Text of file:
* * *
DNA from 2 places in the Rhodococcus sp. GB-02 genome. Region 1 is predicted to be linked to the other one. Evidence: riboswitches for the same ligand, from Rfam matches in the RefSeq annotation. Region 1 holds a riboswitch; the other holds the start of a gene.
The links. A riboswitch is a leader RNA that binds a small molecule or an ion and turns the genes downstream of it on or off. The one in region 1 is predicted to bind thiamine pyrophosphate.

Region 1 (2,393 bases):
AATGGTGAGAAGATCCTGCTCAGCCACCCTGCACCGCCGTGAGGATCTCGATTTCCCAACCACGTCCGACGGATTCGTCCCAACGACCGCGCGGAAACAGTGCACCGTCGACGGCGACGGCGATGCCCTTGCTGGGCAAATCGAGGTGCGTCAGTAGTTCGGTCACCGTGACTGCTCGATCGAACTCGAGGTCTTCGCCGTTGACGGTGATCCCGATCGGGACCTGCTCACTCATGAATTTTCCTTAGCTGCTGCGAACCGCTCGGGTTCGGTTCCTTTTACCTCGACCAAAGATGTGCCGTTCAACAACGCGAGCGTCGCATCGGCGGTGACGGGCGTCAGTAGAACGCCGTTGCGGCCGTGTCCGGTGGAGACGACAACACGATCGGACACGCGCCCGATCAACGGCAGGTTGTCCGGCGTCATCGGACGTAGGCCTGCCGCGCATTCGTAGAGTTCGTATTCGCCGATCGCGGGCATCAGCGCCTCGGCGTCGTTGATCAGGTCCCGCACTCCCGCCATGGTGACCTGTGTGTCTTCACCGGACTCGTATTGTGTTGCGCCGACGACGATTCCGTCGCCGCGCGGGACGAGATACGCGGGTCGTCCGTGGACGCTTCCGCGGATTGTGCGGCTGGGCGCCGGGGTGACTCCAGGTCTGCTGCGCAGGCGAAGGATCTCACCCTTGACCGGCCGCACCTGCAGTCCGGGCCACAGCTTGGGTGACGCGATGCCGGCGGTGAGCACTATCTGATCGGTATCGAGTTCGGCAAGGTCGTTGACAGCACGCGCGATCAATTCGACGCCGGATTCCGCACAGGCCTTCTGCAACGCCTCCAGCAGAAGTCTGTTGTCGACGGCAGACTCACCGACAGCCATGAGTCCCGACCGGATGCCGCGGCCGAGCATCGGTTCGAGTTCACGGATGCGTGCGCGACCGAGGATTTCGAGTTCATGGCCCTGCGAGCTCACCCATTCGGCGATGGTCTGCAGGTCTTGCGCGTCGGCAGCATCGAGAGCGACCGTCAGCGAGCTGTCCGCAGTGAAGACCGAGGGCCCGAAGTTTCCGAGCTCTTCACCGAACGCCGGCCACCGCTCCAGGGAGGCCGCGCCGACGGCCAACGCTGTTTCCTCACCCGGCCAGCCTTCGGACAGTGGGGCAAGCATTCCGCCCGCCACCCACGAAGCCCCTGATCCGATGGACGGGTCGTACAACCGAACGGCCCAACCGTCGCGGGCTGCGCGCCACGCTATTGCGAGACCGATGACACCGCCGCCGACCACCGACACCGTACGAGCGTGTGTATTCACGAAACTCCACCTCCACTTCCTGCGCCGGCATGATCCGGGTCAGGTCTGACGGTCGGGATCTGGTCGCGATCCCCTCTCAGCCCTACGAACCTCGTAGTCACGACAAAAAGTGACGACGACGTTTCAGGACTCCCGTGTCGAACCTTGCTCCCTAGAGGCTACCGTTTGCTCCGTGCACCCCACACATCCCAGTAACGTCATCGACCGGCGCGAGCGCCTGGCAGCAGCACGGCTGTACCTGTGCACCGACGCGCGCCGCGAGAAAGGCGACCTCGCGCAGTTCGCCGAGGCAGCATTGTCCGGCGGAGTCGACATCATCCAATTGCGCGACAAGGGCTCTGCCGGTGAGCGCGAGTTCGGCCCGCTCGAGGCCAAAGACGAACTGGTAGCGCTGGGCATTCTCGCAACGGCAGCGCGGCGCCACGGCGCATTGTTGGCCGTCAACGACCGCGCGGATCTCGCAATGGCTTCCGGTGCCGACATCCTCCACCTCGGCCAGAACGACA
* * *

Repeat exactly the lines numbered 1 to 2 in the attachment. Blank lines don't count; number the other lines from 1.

DNA from 2 places in the Rhodococcus sp. GB-02 genome. Region 1 is predicted to be linked to the other one. Evidence: riboswitches for the same ligand, from Rfam matches in the RefSeq annotation. Region 1 holds a riboswitch; the other holds the start of a gene.
The links. A riboswitch is a leader RNA that binds a small molecule or an ion and turns the genes downstream of it on or off. The one in region 1 is predicted to bind thiamine pyrophosphate.